In the wild, the poinsettia grows like a shrub--8 to 10 feet tall--and the branches are leggy looking but stiff and coarse in appearance. The bright green leaves grow 6 to 8 inches long and drop from the plant during the winter months, then redevelop as spring arrives in May. In early November, the top leaves begin to change color due to the temperature cooling down and the length of the day shortening. This causes a chemical change in the plant which stops vegetative growth and promotes flower development on the plant. The red leaves are called flowering bracts and in the center of the colorful leaves, the small flower buds will develop; they look likes button with yellow fuzz on them. The plant will stand out in the wild from November to February and then goes dormant.

The Aztecs used this plant for its milky sap in medicine and to control fevers. Clothing merchants used the colorful bracts to make a reddish-purple dye for cotton fabric. The high priests used the plant in ceremonies because its fiery red color was a symbol of purity.

In the early 1900's FEAR filled the minds of mothers all over America. A nasty rumor spread that Poinsettias were poisonous and that a child who ate just one leaf could become very ill or even die. Mothers began to avoid this wonderful plant for the holidays and it quickly lost all its appeal. In 1919, things got even worst as an Army doctor circulated an untrue story that a two year old toddler died after eating just one leaf from a plant growing near a playground in Hawaii. Now the media began to label this plant as dangerous and if you lived in a warm climate where the plant grew, they said to pull all plants out for your own safety.

Finally in the 1970's, the Society of American Florists asked Ohio State University to test the plant and uncover the truth, poison or not poison. The results were overwhelming and their findings concluded that a 50 pound child or even your pet could eat 500 red bracts and suffer only a mild upset stomach. Also the American Medical Association released a statement of assurance that poinsettias have never been responsible for poisonings or fatalities. The plant was saved from devastation and is today's bestselling Christmas plant.

In 1993, a survey was taken about the poinsettia plant and its toxic myth; the results were as follows: 63% of women and 42% of men still believed the plant was toxic, and they got their information from word of mouth, the media and rumors. So this December, be sure to purchase a Poinsettia plant for your home and let it be known it is not poisonous. It is a plant of beauty that was once a wildflower and only came in the color red. Today poinsettias come in red, pink, white, white with pink blotches, spotted color combinations, double-flowering varieties and new varieties every year to help decorate for the holidays.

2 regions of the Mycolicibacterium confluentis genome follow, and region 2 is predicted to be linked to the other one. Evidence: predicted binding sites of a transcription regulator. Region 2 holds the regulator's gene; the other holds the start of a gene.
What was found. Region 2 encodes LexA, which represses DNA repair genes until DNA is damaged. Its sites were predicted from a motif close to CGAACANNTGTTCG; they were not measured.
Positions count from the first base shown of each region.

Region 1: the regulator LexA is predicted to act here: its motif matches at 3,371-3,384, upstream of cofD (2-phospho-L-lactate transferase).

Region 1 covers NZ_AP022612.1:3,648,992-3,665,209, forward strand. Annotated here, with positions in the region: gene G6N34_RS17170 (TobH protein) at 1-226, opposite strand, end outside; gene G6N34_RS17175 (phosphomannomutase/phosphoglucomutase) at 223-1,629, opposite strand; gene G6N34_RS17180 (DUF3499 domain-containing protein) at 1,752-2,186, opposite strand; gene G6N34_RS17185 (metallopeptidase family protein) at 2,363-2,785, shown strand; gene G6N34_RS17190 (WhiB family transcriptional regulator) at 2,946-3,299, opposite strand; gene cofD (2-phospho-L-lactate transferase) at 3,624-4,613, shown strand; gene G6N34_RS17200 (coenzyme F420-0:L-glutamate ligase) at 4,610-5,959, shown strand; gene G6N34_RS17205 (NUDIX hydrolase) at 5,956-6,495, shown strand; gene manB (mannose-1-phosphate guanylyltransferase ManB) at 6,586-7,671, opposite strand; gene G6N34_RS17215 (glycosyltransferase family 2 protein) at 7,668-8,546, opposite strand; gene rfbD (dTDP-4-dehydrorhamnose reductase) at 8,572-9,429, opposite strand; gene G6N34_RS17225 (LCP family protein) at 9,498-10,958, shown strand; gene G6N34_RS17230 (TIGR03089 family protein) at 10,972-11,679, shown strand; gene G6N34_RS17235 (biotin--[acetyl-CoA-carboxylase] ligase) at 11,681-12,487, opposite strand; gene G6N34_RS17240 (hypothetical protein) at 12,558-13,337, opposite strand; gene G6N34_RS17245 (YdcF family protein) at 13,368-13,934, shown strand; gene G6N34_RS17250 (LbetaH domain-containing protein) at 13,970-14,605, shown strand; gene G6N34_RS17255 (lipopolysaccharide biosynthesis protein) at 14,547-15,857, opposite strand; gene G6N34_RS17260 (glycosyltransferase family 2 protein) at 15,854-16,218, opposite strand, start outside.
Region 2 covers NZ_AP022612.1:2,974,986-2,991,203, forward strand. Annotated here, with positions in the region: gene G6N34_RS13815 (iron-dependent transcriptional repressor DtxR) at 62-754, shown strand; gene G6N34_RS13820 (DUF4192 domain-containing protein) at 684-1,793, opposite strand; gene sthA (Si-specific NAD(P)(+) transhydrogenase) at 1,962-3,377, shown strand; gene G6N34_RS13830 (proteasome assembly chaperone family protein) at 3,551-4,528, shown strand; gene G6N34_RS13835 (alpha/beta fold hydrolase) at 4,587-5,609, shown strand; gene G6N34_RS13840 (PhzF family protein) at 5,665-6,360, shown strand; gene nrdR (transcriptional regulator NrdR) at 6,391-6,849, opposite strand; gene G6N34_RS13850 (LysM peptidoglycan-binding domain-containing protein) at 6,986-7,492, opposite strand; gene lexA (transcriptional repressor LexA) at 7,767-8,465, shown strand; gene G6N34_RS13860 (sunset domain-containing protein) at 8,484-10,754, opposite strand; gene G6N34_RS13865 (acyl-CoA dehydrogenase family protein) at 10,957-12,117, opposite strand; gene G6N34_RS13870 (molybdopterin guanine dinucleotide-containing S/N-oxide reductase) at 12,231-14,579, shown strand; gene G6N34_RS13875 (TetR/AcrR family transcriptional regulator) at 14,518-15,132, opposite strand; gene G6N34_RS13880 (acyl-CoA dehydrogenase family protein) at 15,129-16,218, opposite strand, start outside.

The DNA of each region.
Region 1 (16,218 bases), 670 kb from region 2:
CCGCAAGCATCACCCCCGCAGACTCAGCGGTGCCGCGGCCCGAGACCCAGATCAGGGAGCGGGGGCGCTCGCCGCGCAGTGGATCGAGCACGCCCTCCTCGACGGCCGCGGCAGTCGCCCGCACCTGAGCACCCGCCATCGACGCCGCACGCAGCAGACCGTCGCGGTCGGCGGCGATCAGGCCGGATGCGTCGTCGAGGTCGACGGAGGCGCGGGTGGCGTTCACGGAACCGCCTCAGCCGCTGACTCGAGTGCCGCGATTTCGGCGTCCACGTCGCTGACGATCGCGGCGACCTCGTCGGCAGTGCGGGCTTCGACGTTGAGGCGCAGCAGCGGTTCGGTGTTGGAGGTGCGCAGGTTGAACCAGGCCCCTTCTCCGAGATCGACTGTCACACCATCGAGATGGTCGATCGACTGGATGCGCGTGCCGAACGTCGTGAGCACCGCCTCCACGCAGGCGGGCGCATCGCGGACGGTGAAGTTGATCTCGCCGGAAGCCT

USO Christmas Show-Long Binh, Vietnam 1970
USO Christmas Show
Long Binh, Vietnam 1970

Care of living Christmas Trees

One of the most exciting parts of the holiday season is selecting the family Christmas tree. This year for a change, how about a selecting a Christmas tree that you can plant in your yard after the holidays? You can decorate it inside this year and outside in the yard next year.

Today a good cut tree will cost you $30 to $75 dollars and when the holiday is over, you have nothing left for your investment. You can purchase a living tree with a root ball for $50 and up.

If the north wind is a problem, now is the time to start planting the first of that hedgerow of evergreens to break the wind. This is the fun way to get the job done. Each tree will have its own special memories of past holidays while performing an energy-saving task.

The proper care of a living tree is as follows:

Choose a tree that you can handle since the dirt ball or pot will be heavy.

Pick out the tree while the weather is good and the moving is easy.

Your living tree can only stay in the house for 7 to 10 days. So, plan for the time that the tree will be in the house and out.
Living trees must be kept away from fireplaces, wood stoves and heating ducts. The tree is now dormant and if you wake it up it will start to grow in the house. Then, once you take it back out, the cold weather could hurt the new bud.

Keep the room cool and the root ball wet so the plant does not dry up.

To prevent damage to floor or carpet, place the root ball in a tub. A child's flying saucer sled will work great.

Try to bring the tree inside when the outside temperature is no colder than 25 degrees from inside.